Her Rob was a grown version of me. He had received an intervention from a Future Bastard, same as I had, that changed his life, but for the worse. He lost all stability. He grew up, but wound up having a breakdown, going to hospital, but afterwards his depression drove him to death, even though he was involved with Fiona. She wasn’t enough. Love wasn’t enough. His parents’ love wasn’t enough. The illness won.

I had no real problem understanding Fiona’s point of view, or her anger. I just didn’t see what having a gormless laundry sack like me on the premises was meant to achieve. Was this so I wouldn’t do to my future Fiona what her Rob did to her?

Why didn’t this Fiona and my Future Bastard maybe consider going out for coffee and seeing what might happen? It was a crazy idea, but crazy ideas sometimes were just crazy enough to work!

Day 7, Fiona started tearing pages out of the notebook, in front of me. She said if I was only going to talk to the book, she would take the book away. If I protested, she would hit me with the Taser as she did on the first day. I needed persuading, but she needed no encouraging. By the time I was conscious again, lying curled on the floor in my too-tight undies, twitching, my body made of burning pain, she had torn every page from the notebook. Every single page. All of Dad’s pages, and all of Future Bastard’s as well. She was collecting them up, ready to burn them, which she did, in a metal bucket. They made huge, gaudy flames that approached the low ceiling. She had me covered with the Taser while I watched.

She laughed, behind the leaping, pungent fire, as she watched.

That night, numb, traumatised, silent, unable quite to believe what I’d seen, I had to go to the toilet. I had to take a dump. I’d not been eating a lot, so dumps were infrequent. This one was hard and dense, but plopped and splashed readily enough–

And an idea was born.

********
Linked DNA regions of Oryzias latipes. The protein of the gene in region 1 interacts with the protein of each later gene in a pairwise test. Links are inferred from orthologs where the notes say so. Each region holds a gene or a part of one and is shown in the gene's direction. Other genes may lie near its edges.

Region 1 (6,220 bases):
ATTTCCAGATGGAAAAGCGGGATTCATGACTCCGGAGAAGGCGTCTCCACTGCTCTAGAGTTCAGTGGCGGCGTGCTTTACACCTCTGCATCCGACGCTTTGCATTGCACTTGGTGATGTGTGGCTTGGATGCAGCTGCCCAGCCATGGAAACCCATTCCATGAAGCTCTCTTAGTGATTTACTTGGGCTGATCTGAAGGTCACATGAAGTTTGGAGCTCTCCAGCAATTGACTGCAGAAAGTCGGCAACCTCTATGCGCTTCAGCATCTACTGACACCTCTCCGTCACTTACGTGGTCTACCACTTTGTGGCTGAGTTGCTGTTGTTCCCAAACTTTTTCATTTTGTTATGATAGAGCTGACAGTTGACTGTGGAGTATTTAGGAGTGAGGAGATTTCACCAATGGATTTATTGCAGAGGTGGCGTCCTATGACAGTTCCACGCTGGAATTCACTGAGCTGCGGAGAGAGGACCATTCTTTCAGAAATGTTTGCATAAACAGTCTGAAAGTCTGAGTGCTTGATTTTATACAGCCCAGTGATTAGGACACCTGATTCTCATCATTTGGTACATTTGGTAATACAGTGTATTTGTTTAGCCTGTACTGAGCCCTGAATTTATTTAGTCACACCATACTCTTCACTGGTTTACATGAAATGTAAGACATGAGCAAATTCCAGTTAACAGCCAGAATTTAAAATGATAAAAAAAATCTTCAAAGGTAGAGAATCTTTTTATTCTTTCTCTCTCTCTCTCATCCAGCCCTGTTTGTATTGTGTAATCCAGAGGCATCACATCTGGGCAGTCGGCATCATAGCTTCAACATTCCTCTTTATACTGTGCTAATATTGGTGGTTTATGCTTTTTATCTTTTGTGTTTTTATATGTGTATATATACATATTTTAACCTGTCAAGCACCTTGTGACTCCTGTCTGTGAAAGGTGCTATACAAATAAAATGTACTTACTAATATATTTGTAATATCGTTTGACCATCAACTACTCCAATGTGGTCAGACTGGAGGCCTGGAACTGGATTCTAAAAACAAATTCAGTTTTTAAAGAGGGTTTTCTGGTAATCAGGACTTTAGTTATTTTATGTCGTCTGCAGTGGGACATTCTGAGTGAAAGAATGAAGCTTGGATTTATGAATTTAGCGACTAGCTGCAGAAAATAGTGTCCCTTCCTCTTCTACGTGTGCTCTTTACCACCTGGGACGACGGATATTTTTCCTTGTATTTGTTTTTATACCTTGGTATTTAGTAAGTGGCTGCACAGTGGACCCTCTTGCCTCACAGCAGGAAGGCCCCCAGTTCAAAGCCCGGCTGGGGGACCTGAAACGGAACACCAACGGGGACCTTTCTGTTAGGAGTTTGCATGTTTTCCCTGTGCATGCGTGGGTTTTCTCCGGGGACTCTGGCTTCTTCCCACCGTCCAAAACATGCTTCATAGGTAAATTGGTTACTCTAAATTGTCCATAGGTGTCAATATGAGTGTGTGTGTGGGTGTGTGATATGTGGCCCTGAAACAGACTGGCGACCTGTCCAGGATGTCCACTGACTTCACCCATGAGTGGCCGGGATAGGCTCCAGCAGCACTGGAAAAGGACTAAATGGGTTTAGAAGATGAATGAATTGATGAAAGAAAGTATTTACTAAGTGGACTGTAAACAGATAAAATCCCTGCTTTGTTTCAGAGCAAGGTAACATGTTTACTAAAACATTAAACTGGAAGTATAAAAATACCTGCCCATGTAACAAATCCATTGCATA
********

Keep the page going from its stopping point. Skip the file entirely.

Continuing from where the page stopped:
The next morning, on the dot of nine, her cheery voice at my room’s door–“It’s just me, with breakfast!”–followed by the bleep and chunk of the lock disengaging, and there she was. I had the merchandise in bed with me, in a container leftover from a previous meal. I watched her move through her usual moves, putting the tray in the usual place on the desk, removing the tea towel. It was the usual cereal, juice, poached eggs, toast. She’d also provided today’s issue of The West Australian.

I popped the lid of the container container with the merchandise.

Fiona came over to the bed, holding her hands together. She smiled, conveying a look of confidence. She suspected I was finished with my little protests now. She imagined she’d broken my back. She’d burned my sacred book. She had me in the palm of her hand. This was more like it. She said, smiling like a smug politician, “Is there anything at all I can do for you today, Robert?”

I erupted, screeching and screaming like the monkeys in that temple, and naked like those monkeys, and I pulled out the merchandise and I flung it at her, screeching as loudly as I could, capering about as well I could, making as big and disgusting a show of it as I possibly could. I kept flinging it and succeeded in driving her, as she screamed and cried, from the room.

In her terror, she neglected to rearm the electronic lock.